Business Intelligence (BI) Reporting

A Guide To The Basics

BI reporting—preparing, analyzing, and portraying business metrics—is fundamental to every business. This article will walk you through the basics you need to know. BI Reporting is divided into two categories in business intelligence. Managed reporting occurs when a technical employee such as an IT associate or data analyst prepares the data for non-technical users. Ad-hoc reporting in a BI platform allows non-technical users to create reports from scratch or edit pre-existing reports without having to make requests from IT. Reports allow business users to see data trends over time, slice and dice tables to discover relationships between variables. Smart BI tools have features like Natural Language Processing (NLP) so users can query the data using questions without coding. Reports can take various formats: tables, spreadsheets, and PDFs are all common outputs. Visualizations can include charts, graphs, or histograms. Reports can also be customized dashboards accessed through a web browser. With current technology, BI reports can be automated, and run on a pre-determined schedule.

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How BI reporting works

BI reporting tools pull and read data from your company’s data sources, on premises and in the cloud. The reporting tool is able to identify measurements such as sales, revenue, inventory counts, etc. and apply dimensions such as date, purchase order, or customer information to create analyses. Users can choose dimensions and measurements using drag-and-drop functionality to create reports. Your team can create tables, histograms or pie charts depending on the data chosen and create forecasting models. They can also create dashboards with these charts and have them update on a schedule or in near real-time. There are a variety of possibilities and capabilities in BI reporting, and Tableau offers demonstrations and training videos to learn more about how BI reporting works.

The goal of BI reporting

The goal of BI reporting is to provide data insights to support decision making. However, analysts and IT developers shouldn’t be the only ones with the ability and responsibility to slice data to uncover insights and trends. Company decision-makers need personalized and organized reports in their preferred formats. They should be able to look at the report, understand the data, draw a conclusion, and make informed decisions. Another goal of BI reporting is to eliminate data silos and create a single source of truth. When teams work with the same datasets and use the same platform for analysis, there are no longer multiple versions of the truth. Data analysis is more accurate, takes less time, and decision makers are able to explore and edit their data in one place. However, these goals cannot be accomplished without a BI reporting tool.

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Why you need BI reporting tools

There are several benefits to creating a BI reporting process in your company. Now, non-technical users can create their own reports using self-service BI tools. BI tools can make it easier for employees to use data and gain a granular understanding of important business metrics. Teams can use reporting data to make better decisions, and share the data with others. Leaders can use business intelligence data to support their decisions. BI reports also help companies see the bigger picture by aggregating data from multiple departments and allowing users to interact with that data. All of this can be completed in less time because big data reporting tools are designed to cut down on time spent analyzing data for reporting. BI platforms can also publish reports on an automated schedule, customized according to security permissions (Not every BI platform can perform these functions, however, and you should evaluate BI tools according to your needs).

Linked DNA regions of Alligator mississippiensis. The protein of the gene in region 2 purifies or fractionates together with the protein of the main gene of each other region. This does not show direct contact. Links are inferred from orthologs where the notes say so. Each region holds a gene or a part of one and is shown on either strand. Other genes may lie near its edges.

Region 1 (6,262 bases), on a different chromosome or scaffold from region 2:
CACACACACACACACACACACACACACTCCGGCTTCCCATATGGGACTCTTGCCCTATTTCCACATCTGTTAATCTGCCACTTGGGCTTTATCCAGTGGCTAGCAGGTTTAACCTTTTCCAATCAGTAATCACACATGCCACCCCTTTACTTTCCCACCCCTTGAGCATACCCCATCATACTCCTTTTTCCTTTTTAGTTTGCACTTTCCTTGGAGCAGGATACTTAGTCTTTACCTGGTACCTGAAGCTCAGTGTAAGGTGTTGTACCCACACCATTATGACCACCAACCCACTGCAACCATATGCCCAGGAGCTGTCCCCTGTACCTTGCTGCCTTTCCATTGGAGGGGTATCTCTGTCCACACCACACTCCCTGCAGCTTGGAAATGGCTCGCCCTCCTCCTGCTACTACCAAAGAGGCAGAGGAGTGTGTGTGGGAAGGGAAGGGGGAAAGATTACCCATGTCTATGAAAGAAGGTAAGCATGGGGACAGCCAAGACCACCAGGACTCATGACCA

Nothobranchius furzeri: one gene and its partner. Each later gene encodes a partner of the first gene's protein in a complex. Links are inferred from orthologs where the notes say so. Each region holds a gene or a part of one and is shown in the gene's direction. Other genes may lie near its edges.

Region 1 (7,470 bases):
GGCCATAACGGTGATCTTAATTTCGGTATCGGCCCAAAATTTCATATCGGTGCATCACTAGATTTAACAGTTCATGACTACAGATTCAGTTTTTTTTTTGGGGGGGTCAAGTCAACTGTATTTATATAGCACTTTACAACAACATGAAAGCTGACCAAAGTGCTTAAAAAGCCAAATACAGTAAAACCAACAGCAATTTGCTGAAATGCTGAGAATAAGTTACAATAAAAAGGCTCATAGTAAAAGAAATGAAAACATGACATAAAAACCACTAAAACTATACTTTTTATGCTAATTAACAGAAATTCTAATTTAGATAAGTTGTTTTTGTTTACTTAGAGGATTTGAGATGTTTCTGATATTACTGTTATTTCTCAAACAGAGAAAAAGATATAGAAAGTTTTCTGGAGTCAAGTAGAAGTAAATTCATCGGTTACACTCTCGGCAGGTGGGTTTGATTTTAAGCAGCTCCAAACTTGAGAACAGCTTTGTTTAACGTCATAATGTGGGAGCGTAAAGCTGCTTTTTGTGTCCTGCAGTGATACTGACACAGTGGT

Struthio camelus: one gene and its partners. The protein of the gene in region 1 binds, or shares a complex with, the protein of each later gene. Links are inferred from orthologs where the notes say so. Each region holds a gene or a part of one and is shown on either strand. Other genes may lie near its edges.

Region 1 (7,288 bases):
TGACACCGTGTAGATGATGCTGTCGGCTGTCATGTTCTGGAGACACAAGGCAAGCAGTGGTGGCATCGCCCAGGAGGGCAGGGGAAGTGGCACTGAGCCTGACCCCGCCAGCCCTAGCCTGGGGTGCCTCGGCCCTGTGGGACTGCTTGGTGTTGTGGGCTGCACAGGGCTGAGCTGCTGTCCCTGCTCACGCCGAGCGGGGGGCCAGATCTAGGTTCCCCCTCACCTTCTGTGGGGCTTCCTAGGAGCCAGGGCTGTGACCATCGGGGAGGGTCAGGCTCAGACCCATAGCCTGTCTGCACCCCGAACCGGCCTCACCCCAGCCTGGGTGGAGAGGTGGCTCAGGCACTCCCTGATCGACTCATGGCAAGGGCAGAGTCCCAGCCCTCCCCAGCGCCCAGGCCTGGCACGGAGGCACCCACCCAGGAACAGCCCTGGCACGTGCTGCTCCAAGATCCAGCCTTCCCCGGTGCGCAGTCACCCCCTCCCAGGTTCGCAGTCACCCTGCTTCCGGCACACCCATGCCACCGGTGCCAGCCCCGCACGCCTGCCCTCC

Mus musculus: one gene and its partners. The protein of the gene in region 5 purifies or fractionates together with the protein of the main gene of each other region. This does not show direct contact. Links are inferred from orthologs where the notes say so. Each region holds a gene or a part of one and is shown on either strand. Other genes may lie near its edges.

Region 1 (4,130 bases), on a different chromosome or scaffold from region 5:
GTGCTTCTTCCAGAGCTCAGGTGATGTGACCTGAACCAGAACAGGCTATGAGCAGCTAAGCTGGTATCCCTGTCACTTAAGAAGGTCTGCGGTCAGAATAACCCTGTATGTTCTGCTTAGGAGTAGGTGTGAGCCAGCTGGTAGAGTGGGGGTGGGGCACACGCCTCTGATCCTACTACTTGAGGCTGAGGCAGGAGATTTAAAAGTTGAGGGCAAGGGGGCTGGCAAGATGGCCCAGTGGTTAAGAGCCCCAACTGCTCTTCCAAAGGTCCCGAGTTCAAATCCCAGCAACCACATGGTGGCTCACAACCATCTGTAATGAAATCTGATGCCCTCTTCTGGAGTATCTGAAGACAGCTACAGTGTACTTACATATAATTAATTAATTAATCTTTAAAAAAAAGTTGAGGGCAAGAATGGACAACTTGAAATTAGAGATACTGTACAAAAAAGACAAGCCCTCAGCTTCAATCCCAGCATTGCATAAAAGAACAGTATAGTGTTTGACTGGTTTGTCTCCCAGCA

4 features you should look for when evaluating BI reporting tools

There are many BI software platforms available but not every tool will fit your business needs. Choose a platform that offers:

  • Plug and play functionality. The right platform fits within your existing data infrastructure and works with your security and governance environment without additional infrastructure.
  • Intuitive user experience. Non-analysts should be able to easily query and produce the answers they’re looking for.
  • Customizable dashboards. Platform allows all users to create visually-driven insights at-a-glance.
  • Scalability. As your business grows, the platform is flexible enough to grow with you.

For more information about finding the best BI platform for your company, read our evaluation guide of modern BI analytics platforms. .

BI Reporting Best Practices

While BI reporting will be specific to your company’s needs, there are some noted best practices in business intelligence reporting. Keep these in mind as you develop your reporting process:

  • Choose the correct audience for the reports and work with IT to set up permissions
  • Prepare the report with analysis in mind. How can this report be easily understood?
  • Learn how to create effective data visualizations
  • Be willing to adapt your BI reporting process to advances in technology and changes in business needs

You can start driving change in your organization with business intelligence. Learn more about data culture and see what data-driven companies can accomplish.